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Review Article

Polymeric Gel Scaffolds and Biomimetic Environments for Wound Healing

[ Vol. 29 , Issue. 40 ]


Alka, Abhishek Verma, Nidhi Mishra, Neelu Singh, Priya Singh, Raquibun Nisha, Ravi Raj Pal and Shubhini A. Saraf*   Pages 3221 - 3239 ( 19 )


Infected wounds that do not heal are a worldwide problem that is worsening, with more people dying and more money being spent on care. For any disease to be managed effectively, its root cause must be addressed. Effective wound care becomes a bigger problem when various traditional wound healing methods and products may not only fail to promote good healing. Still, it may also hinder the healing process, causing wounds to stay open longer. Progress in tissue regeneration has led to developing three-dimensional scaffolds (3D) or constructs that can be leveraged to facilitate cell growth and regeneration while preventing infection and accelerating wound healing. Tissue regeneration uses natural and fabricated biomaterials that encourage the growth of tissues or organs. Even though the clinical need is urgent, the demand for polymer-based therapeutic techniques for skin tissue abnormalities has grown quickly. Hydrogel scaffolds have become one of the most imperative 3D cross-linked scaffolds for tissue regeneration because they can hold water perfectly and are porous, biocompatible, biodegradable, and biomimetic. For damaged organs or tissues to heal well, the porosity topography of the natural extracellular matrix (ECM) should be imitated. This review details the scaffolds that heal wounds and helps skin tissue to develop. After a brief overview of the bioactive and drug-loaded polymeric hydrogels, the discussion moves on to how the scaffolds are made and what they are made of. It highlights the present uses of in vitro and in-vivo employed biomimetic scaffolds. The prospects of how well bioactiveloaded hydrogels heal wounds and how nanotechnology assists in healing and regeneration have been discussed.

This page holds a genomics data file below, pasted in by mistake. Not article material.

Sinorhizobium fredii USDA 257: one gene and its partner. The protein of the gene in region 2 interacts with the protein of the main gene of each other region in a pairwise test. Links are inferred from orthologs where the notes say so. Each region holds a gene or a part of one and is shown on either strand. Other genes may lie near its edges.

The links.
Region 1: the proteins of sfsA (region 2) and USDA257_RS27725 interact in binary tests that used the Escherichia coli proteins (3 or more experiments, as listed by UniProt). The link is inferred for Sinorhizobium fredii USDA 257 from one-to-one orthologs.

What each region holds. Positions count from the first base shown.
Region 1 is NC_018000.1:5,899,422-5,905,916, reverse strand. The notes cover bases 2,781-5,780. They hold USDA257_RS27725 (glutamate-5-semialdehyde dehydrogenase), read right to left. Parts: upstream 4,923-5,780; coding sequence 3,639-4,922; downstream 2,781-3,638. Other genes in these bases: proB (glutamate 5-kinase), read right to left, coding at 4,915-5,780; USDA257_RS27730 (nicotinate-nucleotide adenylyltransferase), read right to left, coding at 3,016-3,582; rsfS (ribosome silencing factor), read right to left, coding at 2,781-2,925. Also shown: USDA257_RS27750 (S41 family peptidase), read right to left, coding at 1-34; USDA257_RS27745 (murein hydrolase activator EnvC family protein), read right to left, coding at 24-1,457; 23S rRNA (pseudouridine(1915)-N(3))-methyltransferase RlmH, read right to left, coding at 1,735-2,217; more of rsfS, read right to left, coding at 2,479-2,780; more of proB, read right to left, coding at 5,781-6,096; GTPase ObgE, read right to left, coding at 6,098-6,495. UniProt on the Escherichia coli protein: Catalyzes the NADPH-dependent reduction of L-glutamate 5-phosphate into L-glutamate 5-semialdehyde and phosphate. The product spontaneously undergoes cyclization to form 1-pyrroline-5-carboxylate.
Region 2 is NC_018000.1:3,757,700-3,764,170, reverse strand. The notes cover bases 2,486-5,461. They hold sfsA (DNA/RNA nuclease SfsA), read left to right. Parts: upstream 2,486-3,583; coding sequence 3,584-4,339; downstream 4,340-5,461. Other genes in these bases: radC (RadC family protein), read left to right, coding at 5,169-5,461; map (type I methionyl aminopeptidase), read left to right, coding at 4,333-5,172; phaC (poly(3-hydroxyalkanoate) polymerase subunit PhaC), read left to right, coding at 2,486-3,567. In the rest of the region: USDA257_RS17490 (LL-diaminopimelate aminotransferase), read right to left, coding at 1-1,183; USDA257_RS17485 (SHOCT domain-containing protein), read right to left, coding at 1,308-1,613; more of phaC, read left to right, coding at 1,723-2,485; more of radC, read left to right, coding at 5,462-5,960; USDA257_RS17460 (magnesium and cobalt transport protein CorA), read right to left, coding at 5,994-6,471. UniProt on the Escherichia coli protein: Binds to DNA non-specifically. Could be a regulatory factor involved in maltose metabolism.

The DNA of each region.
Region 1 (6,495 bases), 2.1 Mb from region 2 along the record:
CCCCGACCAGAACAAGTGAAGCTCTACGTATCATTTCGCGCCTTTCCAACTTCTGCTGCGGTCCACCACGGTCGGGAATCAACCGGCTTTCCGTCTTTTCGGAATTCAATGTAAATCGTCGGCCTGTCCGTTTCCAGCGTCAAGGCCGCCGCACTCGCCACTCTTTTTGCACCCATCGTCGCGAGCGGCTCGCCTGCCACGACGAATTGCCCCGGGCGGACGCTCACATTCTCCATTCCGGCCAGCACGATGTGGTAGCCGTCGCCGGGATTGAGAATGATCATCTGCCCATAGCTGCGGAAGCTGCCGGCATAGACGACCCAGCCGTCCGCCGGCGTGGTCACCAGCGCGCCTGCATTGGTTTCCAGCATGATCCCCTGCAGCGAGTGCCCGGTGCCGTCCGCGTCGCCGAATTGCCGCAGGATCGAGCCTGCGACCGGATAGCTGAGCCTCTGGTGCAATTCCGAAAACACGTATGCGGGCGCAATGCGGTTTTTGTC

Wound healing, hydrogel, scaffolds, polymers, tissue regeneration, extracellular matrix.


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